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Tom Sietsema on foolishness

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http://www.washingtonpost.com/lifesty...

Some people just seem easy to push around. Can't say I would put up with this kind of treatment, and never have.

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  1. Like almost all restaurants that start off with that policy (Jaleo, for example), I suppose it's only a matter of time, so this just affects poseurs who feel compelled to go to a restaurant while the foodie buzz is at its highest. For those folks, I have little sympathy. Toki Undergound, mentioned in the end of the article, accepts reservations now:

    https://www.cityeats.com/dc/restauran...

    3 Replies
    1. re: Steve

      I agree. I wait for the policy to change. I see no reason to wait hours. Thanks for the Toki update

      1. re: knitone

        having said that, I went to Rose's Luxury midweeek about 9 minutes before opening and was seated immediately. So I may be a poseur, but a strategic one.

        1. re: knitone

          It's so crowded nobody goes there anymore...Yogi Berra

      2. Waiting in line is being pushed around? I guess you don't take your kids to amusement parks. And either you don't fly or you have a private plane.....

        2 Replies
        1. re: Worldwide Diner

          Good point

          1. re: Worldwide Diner

            Frankly, General Aviation is the only way to go.

          2. "The masses include senior citizens who might not be able to stand for long or don’t go out after dark, parents who may be reluctant to shell out $20 an hour for child care for a meal that may or may not happen, and suburbanites reluctant to drive in for the chance to be turned away. (“Maybe that’s the point?” an acquaintance snarked.) I smell ageism."

            Well, in that same sentence, he also says parents with children are affected. Most parents are heterosexual, so these restaurants are anti-heterosexual too. And they don't want suburbanites. Most Chinese people live in the suburbs, so they're anti-Chinese too. Damn these no reservation restaurants. [I'm just kidding]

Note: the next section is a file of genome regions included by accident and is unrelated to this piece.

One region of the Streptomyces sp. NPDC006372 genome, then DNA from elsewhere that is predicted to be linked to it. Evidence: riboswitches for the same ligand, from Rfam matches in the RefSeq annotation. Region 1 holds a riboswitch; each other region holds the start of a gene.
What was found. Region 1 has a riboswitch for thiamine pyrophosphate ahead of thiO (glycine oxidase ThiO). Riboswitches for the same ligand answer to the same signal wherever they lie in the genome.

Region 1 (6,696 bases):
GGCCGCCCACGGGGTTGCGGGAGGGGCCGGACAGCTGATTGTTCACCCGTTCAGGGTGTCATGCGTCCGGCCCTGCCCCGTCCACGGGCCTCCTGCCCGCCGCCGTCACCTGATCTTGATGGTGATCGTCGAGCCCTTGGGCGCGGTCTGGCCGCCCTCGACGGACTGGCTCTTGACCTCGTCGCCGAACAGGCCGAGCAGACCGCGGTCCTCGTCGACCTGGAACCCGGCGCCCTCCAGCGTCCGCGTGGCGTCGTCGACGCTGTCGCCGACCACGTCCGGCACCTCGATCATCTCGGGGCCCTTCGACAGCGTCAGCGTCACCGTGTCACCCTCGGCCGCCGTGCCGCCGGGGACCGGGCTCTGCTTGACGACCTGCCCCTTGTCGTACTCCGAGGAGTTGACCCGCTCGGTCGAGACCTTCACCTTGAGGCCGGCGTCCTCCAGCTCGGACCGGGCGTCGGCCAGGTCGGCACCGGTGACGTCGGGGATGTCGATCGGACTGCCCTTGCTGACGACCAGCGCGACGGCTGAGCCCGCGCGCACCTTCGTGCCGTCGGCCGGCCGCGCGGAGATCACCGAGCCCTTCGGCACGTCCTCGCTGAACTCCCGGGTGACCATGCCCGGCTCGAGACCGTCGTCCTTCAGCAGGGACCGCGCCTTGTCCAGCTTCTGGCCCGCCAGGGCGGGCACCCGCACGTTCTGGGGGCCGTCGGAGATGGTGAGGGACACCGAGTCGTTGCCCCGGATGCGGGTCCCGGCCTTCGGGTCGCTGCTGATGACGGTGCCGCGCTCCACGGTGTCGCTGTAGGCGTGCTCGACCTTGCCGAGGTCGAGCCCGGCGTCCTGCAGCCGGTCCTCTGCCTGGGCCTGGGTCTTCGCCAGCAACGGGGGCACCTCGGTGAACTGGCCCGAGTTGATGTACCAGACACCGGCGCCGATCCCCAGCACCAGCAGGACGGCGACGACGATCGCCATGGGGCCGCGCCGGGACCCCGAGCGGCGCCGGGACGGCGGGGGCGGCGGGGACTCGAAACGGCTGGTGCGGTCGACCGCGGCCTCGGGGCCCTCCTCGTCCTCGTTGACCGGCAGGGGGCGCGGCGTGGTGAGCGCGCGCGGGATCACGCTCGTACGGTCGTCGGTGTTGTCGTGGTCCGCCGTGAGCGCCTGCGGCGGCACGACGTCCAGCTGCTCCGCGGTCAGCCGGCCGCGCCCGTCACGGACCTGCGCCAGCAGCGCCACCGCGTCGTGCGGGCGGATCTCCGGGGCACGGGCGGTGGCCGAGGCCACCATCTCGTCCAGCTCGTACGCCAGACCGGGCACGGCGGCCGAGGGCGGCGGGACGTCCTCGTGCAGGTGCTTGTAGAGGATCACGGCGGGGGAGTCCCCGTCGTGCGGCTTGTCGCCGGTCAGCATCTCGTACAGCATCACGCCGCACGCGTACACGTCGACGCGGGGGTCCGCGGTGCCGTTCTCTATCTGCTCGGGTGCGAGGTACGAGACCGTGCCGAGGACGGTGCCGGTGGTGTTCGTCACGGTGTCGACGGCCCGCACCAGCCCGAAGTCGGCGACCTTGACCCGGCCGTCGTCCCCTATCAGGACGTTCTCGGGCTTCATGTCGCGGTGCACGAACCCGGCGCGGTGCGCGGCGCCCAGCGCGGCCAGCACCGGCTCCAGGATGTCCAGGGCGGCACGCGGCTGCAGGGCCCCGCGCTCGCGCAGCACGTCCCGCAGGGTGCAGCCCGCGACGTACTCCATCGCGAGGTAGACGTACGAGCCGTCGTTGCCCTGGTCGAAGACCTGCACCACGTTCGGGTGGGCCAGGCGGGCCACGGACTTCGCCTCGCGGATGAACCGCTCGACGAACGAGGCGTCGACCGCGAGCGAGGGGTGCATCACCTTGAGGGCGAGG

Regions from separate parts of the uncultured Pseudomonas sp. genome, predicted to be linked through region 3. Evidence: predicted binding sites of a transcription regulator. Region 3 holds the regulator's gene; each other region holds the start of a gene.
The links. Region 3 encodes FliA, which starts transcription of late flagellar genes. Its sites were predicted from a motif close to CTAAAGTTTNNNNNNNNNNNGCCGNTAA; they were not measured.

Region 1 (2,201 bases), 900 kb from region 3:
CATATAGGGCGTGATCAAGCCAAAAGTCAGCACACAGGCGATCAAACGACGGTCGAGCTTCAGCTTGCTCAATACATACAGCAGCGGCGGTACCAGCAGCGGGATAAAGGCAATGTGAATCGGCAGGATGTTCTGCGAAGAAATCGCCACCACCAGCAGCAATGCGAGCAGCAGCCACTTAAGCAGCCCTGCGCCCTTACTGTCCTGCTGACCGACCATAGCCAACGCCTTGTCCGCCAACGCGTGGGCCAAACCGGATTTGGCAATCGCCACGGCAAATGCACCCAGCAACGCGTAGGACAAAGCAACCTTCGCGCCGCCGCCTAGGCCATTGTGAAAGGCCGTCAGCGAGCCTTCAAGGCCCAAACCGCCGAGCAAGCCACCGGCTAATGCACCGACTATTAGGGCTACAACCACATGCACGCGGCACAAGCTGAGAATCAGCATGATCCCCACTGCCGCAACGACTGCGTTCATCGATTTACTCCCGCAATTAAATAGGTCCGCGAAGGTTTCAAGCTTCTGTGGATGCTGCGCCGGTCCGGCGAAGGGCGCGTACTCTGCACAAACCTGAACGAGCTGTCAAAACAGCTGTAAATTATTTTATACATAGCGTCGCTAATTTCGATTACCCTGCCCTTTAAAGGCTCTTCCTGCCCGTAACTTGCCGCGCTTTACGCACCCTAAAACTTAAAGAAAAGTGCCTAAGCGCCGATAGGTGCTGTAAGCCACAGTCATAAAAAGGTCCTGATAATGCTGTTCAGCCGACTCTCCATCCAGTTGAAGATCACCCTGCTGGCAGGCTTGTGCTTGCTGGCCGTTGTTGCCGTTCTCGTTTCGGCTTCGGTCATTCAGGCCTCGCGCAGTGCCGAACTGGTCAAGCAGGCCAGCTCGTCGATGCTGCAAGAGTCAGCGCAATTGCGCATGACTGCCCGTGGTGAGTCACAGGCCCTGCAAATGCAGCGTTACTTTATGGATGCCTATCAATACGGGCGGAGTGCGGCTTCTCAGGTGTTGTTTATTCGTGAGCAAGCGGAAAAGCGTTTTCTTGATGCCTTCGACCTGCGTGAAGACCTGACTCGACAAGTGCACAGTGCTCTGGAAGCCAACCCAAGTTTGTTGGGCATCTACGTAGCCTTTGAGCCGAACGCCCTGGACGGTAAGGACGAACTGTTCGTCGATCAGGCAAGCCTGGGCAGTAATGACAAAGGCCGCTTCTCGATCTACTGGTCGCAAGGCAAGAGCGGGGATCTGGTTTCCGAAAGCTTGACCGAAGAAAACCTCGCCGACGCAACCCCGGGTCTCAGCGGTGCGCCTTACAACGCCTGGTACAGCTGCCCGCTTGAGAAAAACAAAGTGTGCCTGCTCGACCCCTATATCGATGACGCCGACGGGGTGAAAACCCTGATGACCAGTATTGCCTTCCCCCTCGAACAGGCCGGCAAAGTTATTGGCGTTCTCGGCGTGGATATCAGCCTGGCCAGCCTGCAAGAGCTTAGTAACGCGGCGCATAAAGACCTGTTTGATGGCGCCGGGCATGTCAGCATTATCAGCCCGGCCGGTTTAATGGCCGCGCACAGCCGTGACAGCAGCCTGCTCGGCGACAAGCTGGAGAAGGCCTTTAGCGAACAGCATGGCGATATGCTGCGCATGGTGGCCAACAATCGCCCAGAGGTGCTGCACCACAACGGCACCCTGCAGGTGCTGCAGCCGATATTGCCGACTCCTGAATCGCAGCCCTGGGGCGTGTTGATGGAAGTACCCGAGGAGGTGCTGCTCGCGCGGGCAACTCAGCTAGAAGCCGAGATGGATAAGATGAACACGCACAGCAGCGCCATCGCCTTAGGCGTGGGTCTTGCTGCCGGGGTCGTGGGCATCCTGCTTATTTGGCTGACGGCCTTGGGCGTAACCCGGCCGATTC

5 Replies
            1. re: Worldwide Diner

              When I went to Rose's Luxury, I was surpised to see families were there with young kids. The 'hood has changed quite a bit, and the scene could have been straight outta suburbia.

              1. re: Steve

                I started working off 8th Street in 1989 when the area was a hot mess. Came back in 2002 when they rebranded it "Barracks Row" and today the place is totally kid friendly. If you don't believe me, try and get a table at Matchbox or Ted's Bulletin on the weekend.

                Surprised the developers haven't tried rebranding the stretch south of the Freeway South Barracks Row or "SoBaRo." The millennials would be all over that like lime foam on an artisanal locavore craft cocktail.

                1. re: monkeyrotica

                  Yesterday I walked 14th St, NW above Thomas Circle to S St and also 8th St, SE. They are very different places. Much more diversity on 8th, SE include diversity in age.

                  Also, I took a look at the block south of the freeway. Real estate there is papered over. Levis' Port Cafe long gone. Though there is a big parking area under the freeway, and the crowds of people parking there could easily turn down that way if there was something to lure them. I saw lots of Nationals jersays, and it looked like a game just let out.

                2. re: Steve

                  So parents with young children should bring their brats? That'll drive enough business away and force the restaurants to ban kids and take reservations?

                  1. re: Worldwide Diner

                    Tons of families out on 8th St, SE. Far more than you'll see in any restaurant area of DC. That street is stroller central.

              2. My Uncle Sam made me wait in line tooo long for too many meals. I don't wait in a line to eat, I will cool my heels in the bar for a few minutes but that's about it.

                1 Reply
                1. re: Hue

                  Absolutely true. There is no restaurant I would wait to be seated at for more than 10 minutes. Unchowhoundish, you might say, but I find waiting abhorent and if they want my cash they'll take my reservation and seat me promptly.